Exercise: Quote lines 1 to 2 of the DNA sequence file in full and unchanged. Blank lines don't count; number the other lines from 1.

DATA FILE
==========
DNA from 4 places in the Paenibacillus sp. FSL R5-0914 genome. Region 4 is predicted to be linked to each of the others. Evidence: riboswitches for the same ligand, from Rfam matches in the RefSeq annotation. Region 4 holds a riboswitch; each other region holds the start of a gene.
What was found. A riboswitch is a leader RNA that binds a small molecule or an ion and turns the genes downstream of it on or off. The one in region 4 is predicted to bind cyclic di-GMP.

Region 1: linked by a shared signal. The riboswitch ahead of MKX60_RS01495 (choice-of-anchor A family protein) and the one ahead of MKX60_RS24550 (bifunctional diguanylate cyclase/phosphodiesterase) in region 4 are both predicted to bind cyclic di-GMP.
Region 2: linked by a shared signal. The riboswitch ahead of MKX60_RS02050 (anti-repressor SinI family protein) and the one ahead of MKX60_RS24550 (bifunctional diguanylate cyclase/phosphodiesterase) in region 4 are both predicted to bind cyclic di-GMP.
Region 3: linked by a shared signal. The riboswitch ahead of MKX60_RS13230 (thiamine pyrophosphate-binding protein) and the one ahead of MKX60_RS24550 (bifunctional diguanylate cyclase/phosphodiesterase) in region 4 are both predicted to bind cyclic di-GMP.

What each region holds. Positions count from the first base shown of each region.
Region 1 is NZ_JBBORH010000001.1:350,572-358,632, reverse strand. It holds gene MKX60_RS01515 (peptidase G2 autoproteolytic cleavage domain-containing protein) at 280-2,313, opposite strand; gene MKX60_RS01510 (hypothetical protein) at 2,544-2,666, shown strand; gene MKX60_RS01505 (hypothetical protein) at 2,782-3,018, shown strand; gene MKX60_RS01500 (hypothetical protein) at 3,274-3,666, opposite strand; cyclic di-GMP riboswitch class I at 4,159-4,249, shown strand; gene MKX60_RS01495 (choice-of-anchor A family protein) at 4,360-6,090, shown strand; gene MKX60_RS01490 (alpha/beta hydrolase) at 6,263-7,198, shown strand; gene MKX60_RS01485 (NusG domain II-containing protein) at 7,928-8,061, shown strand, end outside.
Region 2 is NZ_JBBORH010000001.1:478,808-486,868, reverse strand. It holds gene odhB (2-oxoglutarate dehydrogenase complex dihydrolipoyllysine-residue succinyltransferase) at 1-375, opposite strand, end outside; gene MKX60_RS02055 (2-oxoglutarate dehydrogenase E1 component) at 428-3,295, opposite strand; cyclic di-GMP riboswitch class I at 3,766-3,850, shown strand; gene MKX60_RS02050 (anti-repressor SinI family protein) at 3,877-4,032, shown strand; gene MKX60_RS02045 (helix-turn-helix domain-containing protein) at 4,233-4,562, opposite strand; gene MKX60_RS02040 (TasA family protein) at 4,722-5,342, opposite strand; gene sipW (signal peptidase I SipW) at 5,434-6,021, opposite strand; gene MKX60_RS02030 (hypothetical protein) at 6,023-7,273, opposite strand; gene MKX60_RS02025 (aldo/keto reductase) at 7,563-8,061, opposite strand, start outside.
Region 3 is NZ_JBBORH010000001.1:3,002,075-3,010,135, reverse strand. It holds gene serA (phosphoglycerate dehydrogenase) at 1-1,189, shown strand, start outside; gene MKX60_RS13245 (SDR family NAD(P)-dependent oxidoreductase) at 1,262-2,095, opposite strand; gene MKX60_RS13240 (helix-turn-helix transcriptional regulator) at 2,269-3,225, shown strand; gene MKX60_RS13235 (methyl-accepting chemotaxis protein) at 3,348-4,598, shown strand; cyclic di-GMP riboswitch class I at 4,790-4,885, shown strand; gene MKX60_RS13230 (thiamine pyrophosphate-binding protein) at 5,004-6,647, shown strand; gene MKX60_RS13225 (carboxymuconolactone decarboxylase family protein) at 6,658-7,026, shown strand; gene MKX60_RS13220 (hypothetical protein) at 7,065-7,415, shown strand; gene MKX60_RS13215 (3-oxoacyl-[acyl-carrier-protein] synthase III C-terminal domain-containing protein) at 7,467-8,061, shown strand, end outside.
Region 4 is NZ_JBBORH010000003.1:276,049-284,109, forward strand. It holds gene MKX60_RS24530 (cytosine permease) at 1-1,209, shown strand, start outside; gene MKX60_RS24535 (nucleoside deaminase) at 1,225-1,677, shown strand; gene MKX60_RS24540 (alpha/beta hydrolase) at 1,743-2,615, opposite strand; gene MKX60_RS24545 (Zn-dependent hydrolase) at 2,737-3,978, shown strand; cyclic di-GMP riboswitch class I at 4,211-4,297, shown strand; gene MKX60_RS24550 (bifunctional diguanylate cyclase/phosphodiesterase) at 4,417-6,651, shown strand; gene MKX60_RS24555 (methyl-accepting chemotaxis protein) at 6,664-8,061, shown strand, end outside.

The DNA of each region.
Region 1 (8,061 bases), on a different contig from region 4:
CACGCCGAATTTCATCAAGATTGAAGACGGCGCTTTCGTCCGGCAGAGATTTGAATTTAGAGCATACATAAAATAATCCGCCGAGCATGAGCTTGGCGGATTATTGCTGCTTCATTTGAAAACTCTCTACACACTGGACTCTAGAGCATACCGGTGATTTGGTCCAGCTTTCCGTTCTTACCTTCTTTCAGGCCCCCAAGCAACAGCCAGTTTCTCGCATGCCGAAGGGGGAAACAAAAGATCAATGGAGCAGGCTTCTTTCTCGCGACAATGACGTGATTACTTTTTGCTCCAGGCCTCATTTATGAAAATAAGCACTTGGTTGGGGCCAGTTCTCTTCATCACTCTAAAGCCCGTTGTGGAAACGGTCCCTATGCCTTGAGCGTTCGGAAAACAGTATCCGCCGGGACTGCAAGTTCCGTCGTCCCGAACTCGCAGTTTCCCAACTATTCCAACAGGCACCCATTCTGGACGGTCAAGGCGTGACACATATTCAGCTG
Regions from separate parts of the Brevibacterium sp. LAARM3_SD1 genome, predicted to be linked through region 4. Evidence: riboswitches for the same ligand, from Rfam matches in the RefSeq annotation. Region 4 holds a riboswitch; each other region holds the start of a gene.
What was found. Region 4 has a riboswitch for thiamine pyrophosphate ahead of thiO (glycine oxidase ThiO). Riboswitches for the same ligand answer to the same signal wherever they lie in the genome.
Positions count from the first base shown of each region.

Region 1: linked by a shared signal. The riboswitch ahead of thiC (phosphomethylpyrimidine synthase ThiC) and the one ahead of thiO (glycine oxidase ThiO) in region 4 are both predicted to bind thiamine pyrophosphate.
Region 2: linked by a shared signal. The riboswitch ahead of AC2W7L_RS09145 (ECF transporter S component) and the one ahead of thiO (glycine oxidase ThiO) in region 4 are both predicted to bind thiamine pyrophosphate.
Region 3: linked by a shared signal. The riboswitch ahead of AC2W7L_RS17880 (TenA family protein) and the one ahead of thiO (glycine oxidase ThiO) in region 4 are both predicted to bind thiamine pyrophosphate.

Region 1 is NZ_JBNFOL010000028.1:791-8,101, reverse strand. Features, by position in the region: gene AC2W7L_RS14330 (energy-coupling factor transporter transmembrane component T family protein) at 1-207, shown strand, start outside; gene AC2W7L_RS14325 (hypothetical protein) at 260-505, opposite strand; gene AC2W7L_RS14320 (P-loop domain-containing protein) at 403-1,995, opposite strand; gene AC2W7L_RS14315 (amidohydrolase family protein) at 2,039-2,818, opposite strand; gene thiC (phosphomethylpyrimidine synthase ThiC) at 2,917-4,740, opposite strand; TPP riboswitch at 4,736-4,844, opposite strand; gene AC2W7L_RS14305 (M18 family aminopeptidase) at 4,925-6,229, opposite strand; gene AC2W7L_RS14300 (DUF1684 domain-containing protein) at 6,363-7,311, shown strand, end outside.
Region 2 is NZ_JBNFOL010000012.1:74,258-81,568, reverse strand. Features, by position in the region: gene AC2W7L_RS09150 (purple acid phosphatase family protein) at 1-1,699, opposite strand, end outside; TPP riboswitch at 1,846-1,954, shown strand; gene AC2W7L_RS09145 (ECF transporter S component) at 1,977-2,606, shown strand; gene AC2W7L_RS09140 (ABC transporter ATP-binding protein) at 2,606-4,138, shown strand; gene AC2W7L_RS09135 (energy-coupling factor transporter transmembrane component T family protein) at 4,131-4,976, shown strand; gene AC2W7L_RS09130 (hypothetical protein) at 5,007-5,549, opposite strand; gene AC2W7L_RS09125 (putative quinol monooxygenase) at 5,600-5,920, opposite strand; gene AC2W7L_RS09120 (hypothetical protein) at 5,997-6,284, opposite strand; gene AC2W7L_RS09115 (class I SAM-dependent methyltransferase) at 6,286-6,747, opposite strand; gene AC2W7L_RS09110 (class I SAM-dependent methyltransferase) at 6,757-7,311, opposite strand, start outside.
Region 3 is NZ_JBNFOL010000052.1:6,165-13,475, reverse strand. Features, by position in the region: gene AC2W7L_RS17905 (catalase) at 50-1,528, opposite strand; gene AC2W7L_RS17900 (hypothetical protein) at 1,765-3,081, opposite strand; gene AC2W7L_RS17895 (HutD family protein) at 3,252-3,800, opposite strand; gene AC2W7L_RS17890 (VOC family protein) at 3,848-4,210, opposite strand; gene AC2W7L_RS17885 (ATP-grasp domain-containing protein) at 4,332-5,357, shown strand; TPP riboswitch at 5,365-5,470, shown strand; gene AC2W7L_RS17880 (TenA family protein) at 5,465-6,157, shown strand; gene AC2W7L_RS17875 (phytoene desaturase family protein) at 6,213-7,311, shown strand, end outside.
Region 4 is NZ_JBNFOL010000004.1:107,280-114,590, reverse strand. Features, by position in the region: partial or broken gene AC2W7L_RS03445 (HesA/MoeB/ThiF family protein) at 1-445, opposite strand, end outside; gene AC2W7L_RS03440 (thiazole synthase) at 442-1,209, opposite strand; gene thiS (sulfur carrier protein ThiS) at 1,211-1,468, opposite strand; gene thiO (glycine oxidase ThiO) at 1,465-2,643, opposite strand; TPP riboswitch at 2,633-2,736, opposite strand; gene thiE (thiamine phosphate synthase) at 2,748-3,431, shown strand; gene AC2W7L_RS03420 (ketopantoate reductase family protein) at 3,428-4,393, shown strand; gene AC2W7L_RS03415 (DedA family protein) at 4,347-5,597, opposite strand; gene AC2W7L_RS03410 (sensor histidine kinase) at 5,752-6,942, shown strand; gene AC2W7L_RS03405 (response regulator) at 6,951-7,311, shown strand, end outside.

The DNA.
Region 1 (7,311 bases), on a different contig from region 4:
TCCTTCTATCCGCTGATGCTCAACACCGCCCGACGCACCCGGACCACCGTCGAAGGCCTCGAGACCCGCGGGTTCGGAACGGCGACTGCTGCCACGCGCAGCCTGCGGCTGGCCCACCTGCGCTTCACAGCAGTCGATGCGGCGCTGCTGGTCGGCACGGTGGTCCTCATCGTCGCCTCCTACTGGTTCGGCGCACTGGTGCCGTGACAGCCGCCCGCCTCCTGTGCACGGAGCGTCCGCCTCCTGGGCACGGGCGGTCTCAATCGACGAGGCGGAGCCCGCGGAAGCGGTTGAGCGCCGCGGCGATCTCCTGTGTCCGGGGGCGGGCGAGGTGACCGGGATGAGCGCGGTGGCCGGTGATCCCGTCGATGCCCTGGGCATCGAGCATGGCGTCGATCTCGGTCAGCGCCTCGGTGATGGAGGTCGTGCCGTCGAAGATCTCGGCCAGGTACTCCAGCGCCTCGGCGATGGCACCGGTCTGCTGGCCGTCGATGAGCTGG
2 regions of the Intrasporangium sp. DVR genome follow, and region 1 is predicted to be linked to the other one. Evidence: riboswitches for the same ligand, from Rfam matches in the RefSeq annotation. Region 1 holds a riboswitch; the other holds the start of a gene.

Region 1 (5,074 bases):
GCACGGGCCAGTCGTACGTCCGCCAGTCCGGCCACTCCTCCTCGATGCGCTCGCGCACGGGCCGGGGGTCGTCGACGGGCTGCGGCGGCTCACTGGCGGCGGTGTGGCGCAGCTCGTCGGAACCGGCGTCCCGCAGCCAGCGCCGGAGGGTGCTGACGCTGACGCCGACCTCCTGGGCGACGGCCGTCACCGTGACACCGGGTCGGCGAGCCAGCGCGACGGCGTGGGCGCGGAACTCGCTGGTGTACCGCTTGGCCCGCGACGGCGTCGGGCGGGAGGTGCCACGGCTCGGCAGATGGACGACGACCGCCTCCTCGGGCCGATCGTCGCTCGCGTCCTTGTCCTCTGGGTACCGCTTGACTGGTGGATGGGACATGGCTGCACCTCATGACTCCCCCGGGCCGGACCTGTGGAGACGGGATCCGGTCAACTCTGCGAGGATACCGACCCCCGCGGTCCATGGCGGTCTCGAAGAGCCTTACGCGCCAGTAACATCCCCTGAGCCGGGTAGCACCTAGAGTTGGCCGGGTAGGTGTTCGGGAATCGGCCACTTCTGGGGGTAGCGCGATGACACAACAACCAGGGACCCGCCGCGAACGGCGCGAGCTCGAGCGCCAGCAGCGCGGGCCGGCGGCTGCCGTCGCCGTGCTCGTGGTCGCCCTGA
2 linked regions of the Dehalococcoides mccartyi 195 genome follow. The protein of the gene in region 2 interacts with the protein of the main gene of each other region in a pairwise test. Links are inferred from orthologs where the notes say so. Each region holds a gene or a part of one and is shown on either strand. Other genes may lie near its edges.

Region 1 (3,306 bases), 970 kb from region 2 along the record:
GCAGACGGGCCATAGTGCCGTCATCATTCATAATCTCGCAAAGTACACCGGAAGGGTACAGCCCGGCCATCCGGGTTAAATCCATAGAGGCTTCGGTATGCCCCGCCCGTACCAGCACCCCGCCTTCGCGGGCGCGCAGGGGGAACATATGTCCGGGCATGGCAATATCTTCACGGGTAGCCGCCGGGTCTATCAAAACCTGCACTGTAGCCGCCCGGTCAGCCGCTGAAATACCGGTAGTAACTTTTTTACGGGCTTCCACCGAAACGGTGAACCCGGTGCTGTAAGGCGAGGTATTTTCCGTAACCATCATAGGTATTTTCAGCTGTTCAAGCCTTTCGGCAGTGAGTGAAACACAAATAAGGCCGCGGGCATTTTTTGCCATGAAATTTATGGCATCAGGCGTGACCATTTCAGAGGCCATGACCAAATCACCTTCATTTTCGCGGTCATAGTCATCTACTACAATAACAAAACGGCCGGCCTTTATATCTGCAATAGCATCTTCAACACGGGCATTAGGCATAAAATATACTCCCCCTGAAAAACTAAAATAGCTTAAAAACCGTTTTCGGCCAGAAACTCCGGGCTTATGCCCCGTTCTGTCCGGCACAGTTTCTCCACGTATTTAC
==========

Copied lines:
DNA from 4 places in the Paenibacillus sp. FSL R5-0914 genome. Region 4 is predicted to be linked to each of the others. Evidence: riboswitches for the same ligand, from Rfam matches in the RefSeq annotation. Region 4 holds a riboswitch; each other region holds the start of a gene.
What was found. A riboswitch is a leader RNA that binds a small molecule or an ion and turns the genes downstream of it on or off. The one in region 4 is predicted to bind cyclic di-GMP.